Nicene and Post-Nicene Fathers, Vol. II:Early Church Fathers Index Previous Next
City of God: Chapter 19
Chapter 19.—Of Worlds Without End, or Ages of Ages. 561
I do not presume to determine whether God does so, and whether these times which are called “ages of ages” are joined together in a continuous series, and succeed one another with a regulated diversity, and leave exempt from their vicissitudes only those who are freed from their misery, and abide without end in a blessed immortality; or whether these are called “ages of ages,” that we may understand that the ages remain unchangeable in Gods unwavering wisdom, and are the efficient causes, as it were, of those ages which are being spent in time. Possibly “ages” is used for “age,” so that nothing else is meant by “ages of ages” than by “age of age,” as nothing else is meant by “heavens of heavens” than by “heaven of p. 239 heaven.” For God called the firmament, above which are the waters, “Heaven,” and yet the psalm says, “Let the waters that are above the heavens praise the name of the Lord.” 562 Which of these two meanings we are to attach to “ages of ages,” or whether there is not some other and better meaning still, is a very profound question; and the subject we are at present handling presents no obstacle to our meanwhile deferring the discussion of it, whether we may be able to determine anything about it, or may only be made more cautious by its further treatment, so as to be deterred from making any rash affirmations in a matter of such obscurity. For at present we are disputing the opinion that affirms the existence of those periodic revolutions by which the same things are always recurring at intervals of time. Now whichever of these suppositions regarding the “ages of ages” be the true one, it avails nothing for the substantiating of those cycles; for whether the ages of ages be not a repetition of the same world, but different worlds succeeding one another in a regulated connection, the ransomed souls abiding in well-assured bliss without any recurrence of misery, or whether the ages of ages be the eternal causes which rule what shall be and is in time, it equally follows, that those cycles which bring round the same things have no existence; and nothing more thoroughly explodes them than the fact of the eternal life of the saints.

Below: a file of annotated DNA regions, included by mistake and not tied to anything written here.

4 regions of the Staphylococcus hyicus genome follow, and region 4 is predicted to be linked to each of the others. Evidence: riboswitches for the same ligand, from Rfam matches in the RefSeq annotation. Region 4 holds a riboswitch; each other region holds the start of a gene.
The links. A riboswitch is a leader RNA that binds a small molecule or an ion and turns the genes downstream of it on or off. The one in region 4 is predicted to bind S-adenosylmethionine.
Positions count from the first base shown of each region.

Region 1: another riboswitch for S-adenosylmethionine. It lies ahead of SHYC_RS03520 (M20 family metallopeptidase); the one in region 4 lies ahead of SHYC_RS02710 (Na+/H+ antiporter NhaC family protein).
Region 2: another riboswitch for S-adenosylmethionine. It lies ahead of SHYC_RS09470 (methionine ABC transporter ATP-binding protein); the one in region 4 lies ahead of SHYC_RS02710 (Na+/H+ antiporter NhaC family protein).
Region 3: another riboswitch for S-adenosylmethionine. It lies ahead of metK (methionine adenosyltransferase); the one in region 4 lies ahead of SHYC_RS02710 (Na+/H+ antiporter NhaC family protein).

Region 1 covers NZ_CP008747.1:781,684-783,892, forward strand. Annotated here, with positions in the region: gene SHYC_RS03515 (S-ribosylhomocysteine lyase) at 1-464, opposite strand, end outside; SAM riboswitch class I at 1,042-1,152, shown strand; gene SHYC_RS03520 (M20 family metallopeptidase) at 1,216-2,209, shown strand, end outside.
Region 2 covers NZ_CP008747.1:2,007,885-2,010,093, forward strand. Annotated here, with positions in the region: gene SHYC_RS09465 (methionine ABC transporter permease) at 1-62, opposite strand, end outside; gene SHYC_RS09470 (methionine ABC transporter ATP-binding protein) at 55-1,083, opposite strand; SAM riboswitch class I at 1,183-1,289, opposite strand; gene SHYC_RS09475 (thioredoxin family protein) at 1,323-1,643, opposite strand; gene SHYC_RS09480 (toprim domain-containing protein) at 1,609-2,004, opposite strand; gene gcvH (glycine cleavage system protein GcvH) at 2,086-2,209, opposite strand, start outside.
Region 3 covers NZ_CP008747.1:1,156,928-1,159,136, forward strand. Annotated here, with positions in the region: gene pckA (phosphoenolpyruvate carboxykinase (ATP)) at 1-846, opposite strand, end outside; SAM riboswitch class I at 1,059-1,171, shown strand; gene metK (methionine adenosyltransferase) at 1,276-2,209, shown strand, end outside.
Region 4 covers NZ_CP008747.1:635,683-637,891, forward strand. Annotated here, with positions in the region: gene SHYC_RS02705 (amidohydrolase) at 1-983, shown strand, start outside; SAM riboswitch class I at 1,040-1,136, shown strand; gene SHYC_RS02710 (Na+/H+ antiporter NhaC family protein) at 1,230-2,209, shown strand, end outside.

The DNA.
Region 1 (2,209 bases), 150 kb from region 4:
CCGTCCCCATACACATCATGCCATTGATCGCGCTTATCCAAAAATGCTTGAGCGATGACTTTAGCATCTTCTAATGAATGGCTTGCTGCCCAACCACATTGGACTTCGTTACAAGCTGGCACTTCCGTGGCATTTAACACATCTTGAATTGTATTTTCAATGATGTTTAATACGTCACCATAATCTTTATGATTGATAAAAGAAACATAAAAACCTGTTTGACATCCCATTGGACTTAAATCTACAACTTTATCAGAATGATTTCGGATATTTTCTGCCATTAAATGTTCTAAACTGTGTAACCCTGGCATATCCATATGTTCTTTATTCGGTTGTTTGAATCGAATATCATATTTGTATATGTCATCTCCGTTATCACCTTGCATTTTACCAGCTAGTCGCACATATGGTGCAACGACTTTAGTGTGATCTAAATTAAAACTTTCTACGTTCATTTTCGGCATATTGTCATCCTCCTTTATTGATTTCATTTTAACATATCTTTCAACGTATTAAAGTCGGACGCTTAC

De sæculis sæculorum.239:562
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